2nd Lt. Garret Usrey, ’19, was the only Citadel cadet and one of 11 ROTC students from across the country to pass pre-dive school at Eglin Air Force Base.
It was a relaxed summer for 2nd Lt. Garret Usrey, who graduated in May—a nice contrast to the summer of 2018, when he earned his combat diver certification. An exercise science major and an Army contract cadet, Usrey began aggressively training in the spring semester of his junior year to qualify for the Combat Diver Qualification Course (CDQC). After exams, he spent two weeks at pre-dive school and then a month at Advanced Camp, the summer training required of junior Army contract students from all over the country. And then he was off to CDQC, one of the most elite training courses the military offers.
Pre-dive school, which is held at Eglin Air Force Base, near Destin, Florida, is an intense qualification course designed to single out the best candidates for CDQC.
“In my experience, 50 to 60 percent didn’t make it through pre-dive school,” said former ROTC instructor and retired Army Capt. Shawn McNeil, who trained Usrey. McNeil is a medically retired Special Forces officer who recently started a leadership consulting firm in the Upstate. He earned his diver certification, or “bubble” as he calls it, in 2013.
Before going to pre-dive school, Usrey worked up to a static breath hold of three minutes and 45 seconds. In addition to breathing exercises, candidates performed arduous training exercises in the pool. A 50-meter swim on just one breath of air. Drown-proofing, a bobbing exercise in which the diver’s hands and feet are bound. And ditch and don, an underwater exercise that requires the diver to remove gear (a mask, a 16-pound weight belt and fins), assemble the gear in a specific order, surface for air and then go back down to don the gear again.
“When you’re standing on the surface watching someone ditch and don, it seems really easy,” said McNeil. “But it requires attention to detail while holding your breath, and once you start panicking, your movements become less deliberate and more frantic. The more you freak out, the more oxygen your body uses up and the more painful it becomes. It’s a mindset of just staying very calm.”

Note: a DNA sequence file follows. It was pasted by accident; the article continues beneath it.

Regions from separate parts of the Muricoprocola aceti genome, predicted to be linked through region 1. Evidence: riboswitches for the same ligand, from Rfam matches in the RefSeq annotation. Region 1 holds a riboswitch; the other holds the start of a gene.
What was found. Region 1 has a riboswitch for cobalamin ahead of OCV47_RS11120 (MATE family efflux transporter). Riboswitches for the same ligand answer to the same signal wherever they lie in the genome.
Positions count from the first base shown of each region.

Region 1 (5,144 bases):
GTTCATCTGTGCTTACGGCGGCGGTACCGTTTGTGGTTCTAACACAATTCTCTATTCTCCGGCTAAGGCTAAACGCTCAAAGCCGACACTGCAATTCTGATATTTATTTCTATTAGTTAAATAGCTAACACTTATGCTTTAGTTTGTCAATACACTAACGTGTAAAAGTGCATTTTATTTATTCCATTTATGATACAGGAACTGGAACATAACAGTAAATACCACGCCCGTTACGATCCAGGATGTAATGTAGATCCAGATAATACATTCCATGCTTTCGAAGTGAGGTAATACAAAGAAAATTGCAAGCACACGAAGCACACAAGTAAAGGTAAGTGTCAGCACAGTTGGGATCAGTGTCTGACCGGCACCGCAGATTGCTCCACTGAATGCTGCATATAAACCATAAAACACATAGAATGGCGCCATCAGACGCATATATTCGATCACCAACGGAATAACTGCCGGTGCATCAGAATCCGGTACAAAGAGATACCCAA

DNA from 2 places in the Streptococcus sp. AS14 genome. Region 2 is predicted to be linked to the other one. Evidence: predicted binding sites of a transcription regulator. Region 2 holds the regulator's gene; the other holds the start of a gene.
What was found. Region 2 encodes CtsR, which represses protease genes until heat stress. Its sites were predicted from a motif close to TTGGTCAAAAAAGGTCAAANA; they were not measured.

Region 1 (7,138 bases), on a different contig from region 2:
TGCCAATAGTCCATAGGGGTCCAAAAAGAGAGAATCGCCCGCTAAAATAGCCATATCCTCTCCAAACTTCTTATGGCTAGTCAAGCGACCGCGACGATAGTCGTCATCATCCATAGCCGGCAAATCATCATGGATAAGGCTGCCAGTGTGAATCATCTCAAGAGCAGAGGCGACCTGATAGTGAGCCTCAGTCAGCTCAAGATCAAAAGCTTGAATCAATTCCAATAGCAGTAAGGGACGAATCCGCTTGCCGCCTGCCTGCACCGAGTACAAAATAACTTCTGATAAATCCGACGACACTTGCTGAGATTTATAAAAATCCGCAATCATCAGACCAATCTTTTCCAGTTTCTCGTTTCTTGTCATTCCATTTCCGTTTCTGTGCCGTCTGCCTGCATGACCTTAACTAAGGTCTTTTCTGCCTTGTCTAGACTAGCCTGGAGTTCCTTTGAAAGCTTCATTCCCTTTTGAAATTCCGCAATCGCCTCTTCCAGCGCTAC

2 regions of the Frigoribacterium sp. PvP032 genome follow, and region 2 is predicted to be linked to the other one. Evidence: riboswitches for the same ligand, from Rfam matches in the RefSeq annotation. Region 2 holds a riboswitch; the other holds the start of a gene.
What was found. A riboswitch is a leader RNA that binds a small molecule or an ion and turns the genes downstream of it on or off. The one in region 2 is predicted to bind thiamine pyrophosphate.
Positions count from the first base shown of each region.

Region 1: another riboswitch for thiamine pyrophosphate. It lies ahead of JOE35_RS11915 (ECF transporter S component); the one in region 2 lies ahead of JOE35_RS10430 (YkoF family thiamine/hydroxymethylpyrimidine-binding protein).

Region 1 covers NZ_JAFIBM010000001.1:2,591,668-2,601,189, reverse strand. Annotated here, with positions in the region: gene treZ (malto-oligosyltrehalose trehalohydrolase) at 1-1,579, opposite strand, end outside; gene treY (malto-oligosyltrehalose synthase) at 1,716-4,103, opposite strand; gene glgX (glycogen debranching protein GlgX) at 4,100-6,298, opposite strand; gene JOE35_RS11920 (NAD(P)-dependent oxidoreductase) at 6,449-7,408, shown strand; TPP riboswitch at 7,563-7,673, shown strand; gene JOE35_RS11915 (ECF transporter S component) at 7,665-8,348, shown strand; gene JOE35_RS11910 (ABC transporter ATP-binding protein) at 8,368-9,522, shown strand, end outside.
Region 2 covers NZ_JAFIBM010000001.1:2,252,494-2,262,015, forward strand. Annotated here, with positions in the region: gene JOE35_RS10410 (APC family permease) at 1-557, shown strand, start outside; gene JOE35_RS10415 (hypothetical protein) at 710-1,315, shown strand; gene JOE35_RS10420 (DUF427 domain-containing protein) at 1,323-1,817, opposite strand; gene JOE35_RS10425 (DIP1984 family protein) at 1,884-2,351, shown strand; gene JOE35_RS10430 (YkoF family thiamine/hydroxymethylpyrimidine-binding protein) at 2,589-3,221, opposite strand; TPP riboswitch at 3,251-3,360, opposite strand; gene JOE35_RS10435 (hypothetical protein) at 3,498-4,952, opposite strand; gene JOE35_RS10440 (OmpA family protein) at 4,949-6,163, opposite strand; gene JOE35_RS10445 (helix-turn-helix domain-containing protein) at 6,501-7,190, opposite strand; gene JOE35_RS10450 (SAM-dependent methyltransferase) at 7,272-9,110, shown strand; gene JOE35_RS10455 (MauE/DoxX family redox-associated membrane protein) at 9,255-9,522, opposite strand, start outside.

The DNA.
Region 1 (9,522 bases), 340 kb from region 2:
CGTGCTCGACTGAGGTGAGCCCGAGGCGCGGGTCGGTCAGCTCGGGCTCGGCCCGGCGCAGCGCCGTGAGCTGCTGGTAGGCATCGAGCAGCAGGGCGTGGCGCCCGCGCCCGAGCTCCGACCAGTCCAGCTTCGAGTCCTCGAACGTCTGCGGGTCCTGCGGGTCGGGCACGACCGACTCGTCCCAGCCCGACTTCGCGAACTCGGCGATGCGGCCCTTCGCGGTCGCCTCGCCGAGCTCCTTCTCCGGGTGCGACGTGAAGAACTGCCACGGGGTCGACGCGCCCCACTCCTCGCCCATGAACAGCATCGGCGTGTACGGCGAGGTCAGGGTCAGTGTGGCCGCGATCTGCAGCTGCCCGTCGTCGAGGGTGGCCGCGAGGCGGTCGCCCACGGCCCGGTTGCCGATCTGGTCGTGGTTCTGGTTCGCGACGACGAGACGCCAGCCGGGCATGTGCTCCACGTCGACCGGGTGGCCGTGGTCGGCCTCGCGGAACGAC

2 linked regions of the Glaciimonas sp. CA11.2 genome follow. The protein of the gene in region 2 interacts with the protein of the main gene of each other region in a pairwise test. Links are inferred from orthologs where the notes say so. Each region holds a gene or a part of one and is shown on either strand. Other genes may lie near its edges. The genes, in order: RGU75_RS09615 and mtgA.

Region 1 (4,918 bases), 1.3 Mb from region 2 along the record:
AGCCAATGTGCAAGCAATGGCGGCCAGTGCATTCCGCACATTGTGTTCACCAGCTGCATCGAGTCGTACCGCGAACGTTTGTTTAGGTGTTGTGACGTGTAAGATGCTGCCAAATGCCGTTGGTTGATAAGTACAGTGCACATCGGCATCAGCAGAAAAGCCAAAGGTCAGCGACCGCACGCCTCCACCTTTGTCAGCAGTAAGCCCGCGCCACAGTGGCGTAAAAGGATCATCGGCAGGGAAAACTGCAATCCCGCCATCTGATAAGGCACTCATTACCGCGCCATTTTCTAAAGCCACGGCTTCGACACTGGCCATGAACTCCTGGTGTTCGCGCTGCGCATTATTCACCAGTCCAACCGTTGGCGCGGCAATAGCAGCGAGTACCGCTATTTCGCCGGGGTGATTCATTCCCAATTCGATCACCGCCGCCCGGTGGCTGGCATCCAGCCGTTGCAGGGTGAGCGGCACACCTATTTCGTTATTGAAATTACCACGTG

Usrey’s six weeks of training paid off. He was the only Citadel cadet and one of 11 ROTC students from across the country to pass pre-dive. Of those 11, five were rising senior Army contract students bound for Advanced Camp.
“The hardest part of my summer was staying in shape for dive school because at Advanced Camp, you don’t have access to the gym. You’re essentially out in the woods for 30 days. You get out of shape and you aren’t eating right, so to stay in shape, I walked around holding my breath, and at night I did 300 pushups and 300 four-count flutter kicks before going to bed.”
In Key West, Florida, at the Special Forces Underwater Operations School, Usrey was the only one of the five who had attended Advanced Camp to pass CDQC.
A six-week course, CDQC begins in an indoor pool where an ambulance crew sits alert for anyone in distress as more divers are weeded out during grueling challenges.
“In the first week, they’re testing to make sure you’re still comfortable and that you can pass the events to their standard,” said Usrey. “We probably lost four or five people that week.”
After the first week, Usrey and his classmates practiced open-circuit scuba diving, diving that uses a traditional air tank where the diver exhales into the water, producing air bubbles that rise to the surface. They also trained in closed-circuit diving, a system that recycles diver air so that bubbles don’t give away a diver’s location. Then they were off to open water.
“We got out of the pool, and that’s when it really started to get fun because you’re actually out in the ocean doing closed circuit with fish and boats, and you do navigation dives with a compass, you do buddy dives, and you jump out of helicopters into the water with Zodiac boats.”
The dive candidates learned to fix a Zodiac engine and to deflate the boats, sink them, and then inflate them again. They practiced pushing their boats out of helicopters and jumping in the water after them.
Usrey is one of two Citadel cadets to become combat-diver certified. As a junior, Forrest Kimbrell, ’17, earned his certification. Cadets Paul Vargas and Sam Eckert, now seniors, trained for pre-dive school last spring under Usrey and McNeil, both attaining static breath holds of more than four minutes. Unfortunately, they were not able to attend pre-dive school because of conflicts with their mandatory summer training.
“There are a lot of seasoned Green Berets and a lot of seasoned Army Rangers who don’t earn that bubble,” said McNeil, “so you know the ones who do are the ones who are never going to quit, no matter what the circumstances are.”
Usrey, now an Army second lieutenant, is currently in training again, this time at the Infantry Basic Officer Course at Fort Benning outside of Columbus, Georgia. With his grit and determination and the little bubble he earned one summer, his future is bright.